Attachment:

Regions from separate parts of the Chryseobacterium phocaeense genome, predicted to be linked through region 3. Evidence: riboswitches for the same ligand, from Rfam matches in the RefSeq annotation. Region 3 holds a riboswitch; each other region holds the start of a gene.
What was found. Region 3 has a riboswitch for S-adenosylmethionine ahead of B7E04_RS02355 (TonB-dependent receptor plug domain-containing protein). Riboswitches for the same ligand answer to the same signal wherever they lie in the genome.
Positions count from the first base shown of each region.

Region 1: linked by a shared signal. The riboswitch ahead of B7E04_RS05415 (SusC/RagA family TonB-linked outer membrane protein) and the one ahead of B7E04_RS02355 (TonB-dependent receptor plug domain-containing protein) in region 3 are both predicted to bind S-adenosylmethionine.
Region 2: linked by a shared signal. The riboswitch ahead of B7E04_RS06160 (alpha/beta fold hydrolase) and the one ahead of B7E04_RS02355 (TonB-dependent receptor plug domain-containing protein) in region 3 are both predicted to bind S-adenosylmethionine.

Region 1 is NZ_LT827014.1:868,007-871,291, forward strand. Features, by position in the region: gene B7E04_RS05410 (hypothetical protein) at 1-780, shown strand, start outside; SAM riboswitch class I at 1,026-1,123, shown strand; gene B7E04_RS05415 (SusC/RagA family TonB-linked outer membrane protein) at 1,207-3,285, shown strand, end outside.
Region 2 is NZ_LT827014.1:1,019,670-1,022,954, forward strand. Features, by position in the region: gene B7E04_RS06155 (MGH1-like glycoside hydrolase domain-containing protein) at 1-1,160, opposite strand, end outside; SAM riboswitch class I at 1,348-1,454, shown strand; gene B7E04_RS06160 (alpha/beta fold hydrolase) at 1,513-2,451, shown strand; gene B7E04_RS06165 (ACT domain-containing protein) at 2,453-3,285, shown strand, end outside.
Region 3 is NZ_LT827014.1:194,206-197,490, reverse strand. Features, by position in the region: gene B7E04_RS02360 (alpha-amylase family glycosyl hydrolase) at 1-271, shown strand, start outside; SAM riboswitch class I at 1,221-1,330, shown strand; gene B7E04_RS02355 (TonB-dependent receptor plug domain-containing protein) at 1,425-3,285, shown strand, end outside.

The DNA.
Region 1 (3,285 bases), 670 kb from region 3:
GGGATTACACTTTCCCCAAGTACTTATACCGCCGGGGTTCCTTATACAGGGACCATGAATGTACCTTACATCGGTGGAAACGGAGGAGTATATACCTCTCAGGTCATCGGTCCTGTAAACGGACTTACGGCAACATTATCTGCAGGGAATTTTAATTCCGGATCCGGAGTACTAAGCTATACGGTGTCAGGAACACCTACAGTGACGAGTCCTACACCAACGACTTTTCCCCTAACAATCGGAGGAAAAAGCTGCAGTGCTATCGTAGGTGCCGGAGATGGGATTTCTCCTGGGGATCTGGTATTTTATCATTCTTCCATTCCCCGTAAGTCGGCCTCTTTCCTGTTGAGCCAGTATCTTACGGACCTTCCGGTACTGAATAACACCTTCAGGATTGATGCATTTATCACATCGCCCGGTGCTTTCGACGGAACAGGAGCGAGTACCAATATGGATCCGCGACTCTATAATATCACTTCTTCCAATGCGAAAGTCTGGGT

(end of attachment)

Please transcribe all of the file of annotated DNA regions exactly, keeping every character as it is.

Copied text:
Regions from separate parts of the Chryseobacterium phocaeense genome, predicted to be linked through region 3. Evidence: riboswitches for the same ligand, from Rfam matches in the RefSeq annotation. Region 3 holds a riboswitch; each other region holds the start of a gene.
What was found. Region 3 has a riboswitch for S-adenosylmethionine ahead of B7E04_RS02355 (TonB-dependent receptor plug domain-containing protein). Riboswitches for the same ligand answer to the same signal wherever they lie in the genome.
Positions count from the first base shown of each region.

Region 1: linked by a shared signal. The riboswitch ahead of B7E04_RS05415 (SusC/RagA family TonB-linked outer membrane protein) and the one ahead of B7E04_RS02355 (TonB-dependent receptor plug domain-containing protein) in region 3 are both predicted to bind S-adenosylmethionine.
Region 2: linked by a shared signal. The riboswitch ahead of B7E04_RS06160 (alpha/beta fold hydrolase) and the one ahead of B7E04_RS02355 (TonB-dependent receptor plug domain-containing protein) in region 3 are both predicted to bind S-adenosylmethionine.

Region 1 is NZ_LT827014.1:868,007-871,291, forward strand. Features, by position in the region: gene B7E04_RS05410 (hypothetical protein) at 1-780, shown strand, start outside; SAM riboswitch class I at 1,026-1,123, shown strand; gene B7E04_RS05415 (SusC/RagA family TonB-linked outer membrane protein) at 1,207-3,285, shown strand, end outside.
Region 2 is NZ_LT827014.1:1,019,670-1,022,954, forward strand. Features, by position in the region: gene B7E04_RS06155 (MGH1-like glycoside hydrolase domain-containing protein) at 1-1,160, opposite strand, end outside; SAM riboswitch class I at 1,348-1,454, shown strand; gene B7E04_RS06160 (alpha/beta fold hydrolase) at 1,513-2,451, shown strand; gene B7E04_RS06165 (ACT domain-containing protein) at 2,453-3,285, shown strand, end outside.
Region 3 is NZ_LT827014.1:194,206-197,490, reverse strand. Features, by position in the region: gene B7E04_RS02360 (alpha-amylase family glycosyl hydrolase) at 1-271, shown strand, start outside; SAM riboswitch class I at 1,221-1,330, shown strand; gene B7E04_RS02355 (TonB-dependent receptor plug domain-containing protein) at 1,425-3,285, shown strand, end outside.

The DNA.
Region 1 (3,285 bases), 670 kb from region 3:
GGGATTACACTTTCCCCAAGTACTTATACCGCCGGGGTTCCTTATACAGGGACCATGAATGTACCTTACATCGGTGGAAACGGAGGAGTATATACCTCTCAGGTCATCGGTCCTGTAAACGGACTTACGGCAACATTATCTGCAGGGAATTTTAATTCCGGATCCGGAGTACTAAGCTATACGGTGTCAGGAACACCTACAGTGACGAGTCCTACACCAACGACTTTTCCCCTAACAATCGGAGGAAAAAGCTGCAGTGCTATCGTAGGTGCCGGAGATGGGATTTCTCCTGGGGATCTGGTATTTTATCATTCTTCCATTCCCCGTAAGTCGGCCTCTTTCCTGTTGAGCCAGTATCTTACGGACCTTCCGGTACTGAATAACACCTTCAGGATTGATGCATTTATCACATCGCCCGGTGCTTTCGACGGAACAGGAGCGAGTACCAATATGGATCCGCGACTCTATAATATCACTTCTTCCAATGCGAAAGTCTGGGT